Protracted withdrawal, also known as post-acute withdrawal syndrome (PAWS), is a prolonged and persisting set of symptoms that are experienced after the acute phase of withdrawal from substances such as drugs or alcohol.

Find out more about what protracted withdrawal is and how PAWS is treated here.


What is PAWS?

Acute withdrawal (also known as detox) typically involves intense physical symptoms that subside quickly after use of drugs or alcohol has ended, whereas protracted withdrawal involves more subtle and enduring symptoms of withdrawal that can last for weeks, months, or even years.

The symptoms of protracted withdrawal can vary widely depending on the type of addiction, the duration and intensity of substance abuse, individual factors such as genetics and overall health, and more. PAWS symptoms are different for everybody.

Common symptoms of protracted withdrawal include:

  • Mood changes, such as depression, anxiety, irritability, or mood swings.
  • Cognitive difficulties including problems with memory, concentration, and decision-making.
  • Insomnia or disrupted sleep patterns.
  • Physical withdrawal symptoms like fatigue, headaches, and stomach issues.
  • Cravings for drugs or alcohol which may come and go over time.

Protracted withdrawal can be challenging to manage, as it can significantly impact a person’s quality of life and increase the risk of relapse.

It’s essential for individuals experiencing protracted withdrawal to seek help and support from qualified professionals such as our team who can provide personalised treatment and guidance tailored to their specific needs.


What Causes PAWS?

Post-acute withdrawal syndrome (PAWS) can arise from various factors related to substance abuse and recovery. The exact causes of PAWS are not fully understood, but several factors are believed to contribute to its development, including:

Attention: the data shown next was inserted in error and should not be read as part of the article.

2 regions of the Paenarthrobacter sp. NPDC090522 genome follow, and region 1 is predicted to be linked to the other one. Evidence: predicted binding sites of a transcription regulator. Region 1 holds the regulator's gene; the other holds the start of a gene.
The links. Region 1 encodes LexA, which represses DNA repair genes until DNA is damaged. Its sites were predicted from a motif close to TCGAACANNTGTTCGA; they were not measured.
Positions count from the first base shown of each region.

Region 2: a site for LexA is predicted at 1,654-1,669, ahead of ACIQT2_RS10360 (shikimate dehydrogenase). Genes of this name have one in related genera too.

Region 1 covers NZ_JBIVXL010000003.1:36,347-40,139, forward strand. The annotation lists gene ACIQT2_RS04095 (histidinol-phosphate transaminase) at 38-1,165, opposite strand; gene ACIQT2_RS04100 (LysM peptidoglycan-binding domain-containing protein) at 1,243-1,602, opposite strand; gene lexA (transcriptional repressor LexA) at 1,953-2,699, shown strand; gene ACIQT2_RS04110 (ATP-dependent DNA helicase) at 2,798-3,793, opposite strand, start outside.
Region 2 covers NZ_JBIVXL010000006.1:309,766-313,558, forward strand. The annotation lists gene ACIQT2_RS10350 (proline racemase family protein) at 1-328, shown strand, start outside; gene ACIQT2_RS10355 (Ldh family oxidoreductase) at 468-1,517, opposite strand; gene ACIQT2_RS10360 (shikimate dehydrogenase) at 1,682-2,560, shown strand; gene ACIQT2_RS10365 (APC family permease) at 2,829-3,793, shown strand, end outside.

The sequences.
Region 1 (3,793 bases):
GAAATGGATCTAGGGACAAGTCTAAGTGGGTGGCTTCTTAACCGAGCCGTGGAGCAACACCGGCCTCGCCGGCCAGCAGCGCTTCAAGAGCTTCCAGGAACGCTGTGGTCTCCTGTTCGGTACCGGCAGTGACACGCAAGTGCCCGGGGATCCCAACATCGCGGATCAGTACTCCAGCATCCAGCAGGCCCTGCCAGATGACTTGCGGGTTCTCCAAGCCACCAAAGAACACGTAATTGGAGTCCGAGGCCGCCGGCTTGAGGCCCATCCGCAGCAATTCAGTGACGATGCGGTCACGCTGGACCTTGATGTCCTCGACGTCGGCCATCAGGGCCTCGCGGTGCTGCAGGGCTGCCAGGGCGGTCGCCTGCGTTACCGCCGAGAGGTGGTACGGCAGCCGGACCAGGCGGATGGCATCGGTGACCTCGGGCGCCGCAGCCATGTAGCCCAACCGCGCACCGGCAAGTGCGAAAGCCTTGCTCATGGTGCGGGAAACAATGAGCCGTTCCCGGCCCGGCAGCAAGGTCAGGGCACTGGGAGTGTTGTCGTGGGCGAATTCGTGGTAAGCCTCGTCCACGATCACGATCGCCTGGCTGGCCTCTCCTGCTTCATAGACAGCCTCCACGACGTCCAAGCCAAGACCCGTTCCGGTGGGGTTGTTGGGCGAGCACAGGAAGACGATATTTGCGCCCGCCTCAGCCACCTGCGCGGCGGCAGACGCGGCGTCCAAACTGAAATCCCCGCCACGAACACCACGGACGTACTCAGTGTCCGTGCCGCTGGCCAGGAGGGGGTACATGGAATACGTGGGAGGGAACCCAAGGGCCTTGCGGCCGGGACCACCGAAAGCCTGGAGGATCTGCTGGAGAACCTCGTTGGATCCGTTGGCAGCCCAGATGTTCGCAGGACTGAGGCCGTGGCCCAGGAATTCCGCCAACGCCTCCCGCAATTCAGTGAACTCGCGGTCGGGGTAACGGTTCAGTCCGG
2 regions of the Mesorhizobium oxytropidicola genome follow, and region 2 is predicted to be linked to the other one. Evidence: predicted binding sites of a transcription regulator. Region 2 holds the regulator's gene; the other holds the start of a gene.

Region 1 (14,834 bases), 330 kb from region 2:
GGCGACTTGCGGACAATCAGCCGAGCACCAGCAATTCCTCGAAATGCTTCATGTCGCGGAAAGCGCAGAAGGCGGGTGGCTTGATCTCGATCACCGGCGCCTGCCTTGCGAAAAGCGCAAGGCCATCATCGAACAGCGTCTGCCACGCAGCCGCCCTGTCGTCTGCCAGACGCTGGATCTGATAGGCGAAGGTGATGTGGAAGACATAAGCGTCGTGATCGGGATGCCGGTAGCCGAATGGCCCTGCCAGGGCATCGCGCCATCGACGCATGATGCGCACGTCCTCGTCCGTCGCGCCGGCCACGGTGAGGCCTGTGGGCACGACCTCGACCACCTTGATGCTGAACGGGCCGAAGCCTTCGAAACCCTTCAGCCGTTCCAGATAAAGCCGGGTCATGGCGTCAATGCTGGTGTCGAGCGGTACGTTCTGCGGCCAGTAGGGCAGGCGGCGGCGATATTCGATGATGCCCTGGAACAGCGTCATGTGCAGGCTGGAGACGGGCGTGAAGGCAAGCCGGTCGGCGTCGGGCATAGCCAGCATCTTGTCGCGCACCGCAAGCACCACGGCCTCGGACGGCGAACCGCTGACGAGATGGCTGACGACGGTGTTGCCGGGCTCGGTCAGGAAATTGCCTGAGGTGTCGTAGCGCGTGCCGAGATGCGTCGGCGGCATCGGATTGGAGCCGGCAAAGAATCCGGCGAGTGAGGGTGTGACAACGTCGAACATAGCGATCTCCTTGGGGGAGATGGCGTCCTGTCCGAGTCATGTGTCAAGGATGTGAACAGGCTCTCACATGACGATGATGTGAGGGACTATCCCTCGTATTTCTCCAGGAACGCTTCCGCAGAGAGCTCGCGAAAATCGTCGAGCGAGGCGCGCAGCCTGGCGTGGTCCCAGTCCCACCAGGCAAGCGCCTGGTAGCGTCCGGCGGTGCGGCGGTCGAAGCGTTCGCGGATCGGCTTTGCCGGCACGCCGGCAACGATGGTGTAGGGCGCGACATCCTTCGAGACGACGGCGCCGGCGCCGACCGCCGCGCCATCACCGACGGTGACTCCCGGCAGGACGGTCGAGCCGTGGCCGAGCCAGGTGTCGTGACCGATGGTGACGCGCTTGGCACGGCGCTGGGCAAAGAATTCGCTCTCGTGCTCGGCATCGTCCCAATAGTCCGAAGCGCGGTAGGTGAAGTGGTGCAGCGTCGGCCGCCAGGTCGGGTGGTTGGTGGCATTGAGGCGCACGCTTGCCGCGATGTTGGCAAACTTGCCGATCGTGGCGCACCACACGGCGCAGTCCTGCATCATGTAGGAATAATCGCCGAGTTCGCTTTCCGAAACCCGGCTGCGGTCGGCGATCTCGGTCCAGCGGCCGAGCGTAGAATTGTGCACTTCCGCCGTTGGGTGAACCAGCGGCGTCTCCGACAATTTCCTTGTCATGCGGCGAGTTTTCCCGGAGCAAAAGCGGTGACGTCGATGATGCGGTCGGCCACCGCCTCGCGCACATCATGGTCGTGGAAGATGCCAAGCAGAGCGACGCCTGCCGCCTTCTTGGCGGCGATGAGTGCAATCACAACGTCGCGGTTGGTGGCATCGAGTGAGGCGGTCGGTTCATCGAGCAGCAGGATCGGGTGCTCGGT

Neurochemical Imbalance

Prolonged substance abuse can disrupt the balance of neurotransmitters in the brain, such as dopamine, serotonin, and gamma-aminobutyric acid (GABA).

When substance use stops abruptly during detox, the brain may struggle to readjust to normal levels of neurotransmitters, leading to mood disturbances, cognitive difficulties, and other symptoms associated with PAWS.


Chronic substance abuse can lead to neuroadaptation, which is where the brain adapts to the presence of the substance by altering its structure and function.

When substance use of drugs or alcohol ends, the brain may require time to reverse these changes and return to its natural balance, contributing to the prolonged PAWS symptoms.

Psychological Factors

Psychological factors, such as stress, trauma, co-occurring mental health disorders, or unresolved emotional issues, can exacerbate PAWS symptoms and prolong the recovery process.

Individuals with mental health disorders may be more susceptible to experiencing PAWS.

Withdrawal from Multiple Substances

PAWS can be more evident in individuals who have a history of varied abuse, as withdrawal from multiple substances simultaneously can complicate the recovery process and prolong the duration of withdrawal symptoms.


Each person’s experience of PAWS can vary based on factors such as genetics, overall health, and substance use history. Some individuals may experience more severe or prolonged PAWS symptoms than others without a known cause.


Acute Withdrawal Vs Protracted Withdrawal

Acute withdrawal and protracted withdrawal are two distinct phases in the process of recovering from substance abuse.

What Happens During Acute Withdrawal

Acute withdrawal occurs shortly after discontinuing or reducing substance use and typically involves intense physical and psychological withdrawal symptoms. These symptoms can include nausea, vomiting, sweating, tremors, anxiety, insomnia, and irritability, among others.